AB - Emerging evidence suggests that immune cells not only communicate with each other through cytokines, chemokines, and cell surface receptors, but also by releasing small membranous structures known as extracellular vesicles (EVs). EVs carry a variety of different molecules that can be taken up by recipient cells. Parasitic worms are well known for their immunomodulatory properties, but whether they can affect immune responses by altering EV-driven communication between host immune cells remains unclear. Here we provide evidence that stimulation of bone marrow-derived macrophages (BMDMs) with soluble products of Trichuris suis (TSPs), leads to the release of EVs with anti-inflammatory properties. Specifically, we found that EVs from TSP-pulsed BMDMs, but not those from unstimulated BMDMs can suppress TNFα and IL-6 release in LPS-stimulated BMDMs and BMDCs. However, no polarization toward M1 or M2 was observed in macrophages exposed to EVs. Moreover, EVs enhanced reactive oxygen species (ROS) production in the exposed BMDMs, which was associated with a deregulated redox homeostasis as revealed by pathway analysis of transcriptomic data. Proteomic analysis identified cytochrome p450 (CYP450) as a potential source of ROS in EVs from TSP-pulsed BMDMs. Finally, pharmacological inhibition of CYP450 activity could suppress ROS production in those BMDMs. In summary, we find that TSPs can modulate immune responses not only via direct interactions but also indirectly by eliciting the release of EVs from BMDMs that exert anti-inflammatory effects on recipient cells.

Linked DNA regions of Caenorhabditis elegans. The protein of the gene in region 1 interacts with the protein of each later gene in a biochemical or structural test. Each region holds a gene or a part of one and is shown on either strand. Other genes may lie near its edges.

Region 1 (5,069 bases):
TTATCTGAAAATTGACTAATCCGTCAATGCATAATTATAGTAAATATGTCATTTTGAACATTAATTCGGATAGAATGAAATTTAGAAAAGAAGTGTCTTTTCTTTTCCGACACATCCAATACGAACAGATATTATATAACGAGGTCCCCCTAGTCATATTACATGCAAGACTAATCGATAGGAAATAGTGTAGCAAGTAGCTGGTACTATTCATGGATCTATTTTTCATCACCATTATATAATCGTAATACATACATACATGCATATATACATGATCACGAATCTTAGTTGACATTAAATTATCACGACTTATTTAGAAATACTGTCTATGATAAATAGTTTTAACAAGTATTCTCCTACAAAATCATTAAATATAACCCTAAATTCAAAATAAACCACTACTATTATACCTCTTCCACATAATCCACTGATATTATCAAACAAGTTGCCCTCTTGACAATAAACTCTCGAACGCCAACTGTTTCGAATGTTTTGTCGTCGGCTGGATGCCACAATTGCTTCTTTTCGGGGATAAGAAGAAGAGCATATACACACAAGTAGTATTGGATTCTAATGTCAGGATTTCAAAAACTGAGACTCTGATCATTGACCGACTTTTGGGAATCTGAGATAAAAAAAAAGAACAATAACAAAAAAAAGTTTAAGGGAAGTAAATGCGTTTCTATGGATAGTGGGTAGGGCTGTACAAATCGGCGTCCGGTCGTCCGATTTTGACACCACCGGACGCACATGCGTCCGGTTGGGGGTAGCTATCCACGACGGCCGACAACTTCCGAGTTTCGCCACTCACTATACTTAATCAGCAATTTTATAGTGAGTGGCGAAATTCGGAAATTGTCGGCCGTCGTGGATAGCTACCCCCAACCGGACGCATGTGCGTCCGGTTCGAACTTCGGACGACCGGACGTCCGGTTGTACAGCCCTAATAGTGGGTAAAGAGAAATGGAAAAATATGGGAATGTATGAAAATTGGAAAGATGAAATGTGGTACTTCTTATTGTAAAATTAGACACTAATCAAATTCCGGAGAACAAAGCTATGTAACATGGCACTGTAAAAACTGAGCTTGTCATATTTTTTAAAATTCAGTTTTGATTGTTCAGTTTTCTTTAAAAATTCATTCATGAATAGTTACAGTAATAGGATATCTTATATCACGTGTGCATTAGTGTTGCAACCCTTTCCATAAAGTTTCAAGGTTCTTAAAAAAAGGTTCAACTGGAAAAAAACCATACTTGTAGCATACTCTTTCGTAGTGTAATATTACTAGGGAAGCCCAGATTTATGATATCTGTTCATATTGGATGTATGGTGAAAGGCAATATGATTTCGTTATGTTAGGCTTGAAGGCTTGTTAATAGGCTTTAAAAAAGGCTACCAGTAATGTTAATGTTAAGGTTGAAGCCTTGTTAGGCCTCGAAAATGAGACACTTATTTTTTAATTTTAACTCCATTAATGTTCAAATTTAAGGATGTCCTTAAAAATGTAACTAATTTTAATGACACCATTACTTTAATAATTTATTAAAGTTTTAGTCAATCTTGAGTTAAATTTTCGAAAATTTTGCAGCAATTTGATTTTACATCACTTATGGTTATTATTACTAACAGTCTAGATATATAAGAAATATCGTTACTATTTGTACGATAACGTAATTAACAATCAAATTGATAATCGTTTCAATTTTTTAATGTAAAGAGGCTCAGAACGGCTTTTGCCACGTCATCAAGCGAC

KW - extracellular vesicles

KW - inflammation

KW - macrophages

KW - reactive oxygen species

KW - Trichuris suis soluble products

UR - http://www.scopus.com/inward/record.url?scp=85112793829&partnerID=8YFLogxK

U2 - 10.1002/jev2.12131

DO - 10.1002/jev2.12131

M3 - Journal article

C2 - 34429858

AN - SCOPUS:85112793829

VL - 10

JO - Journal of Extracellular Vesicles

JF - Journal of Extracellular Vesicles

SN - 2001-3078

IS - 10

M1 - e12131

ER -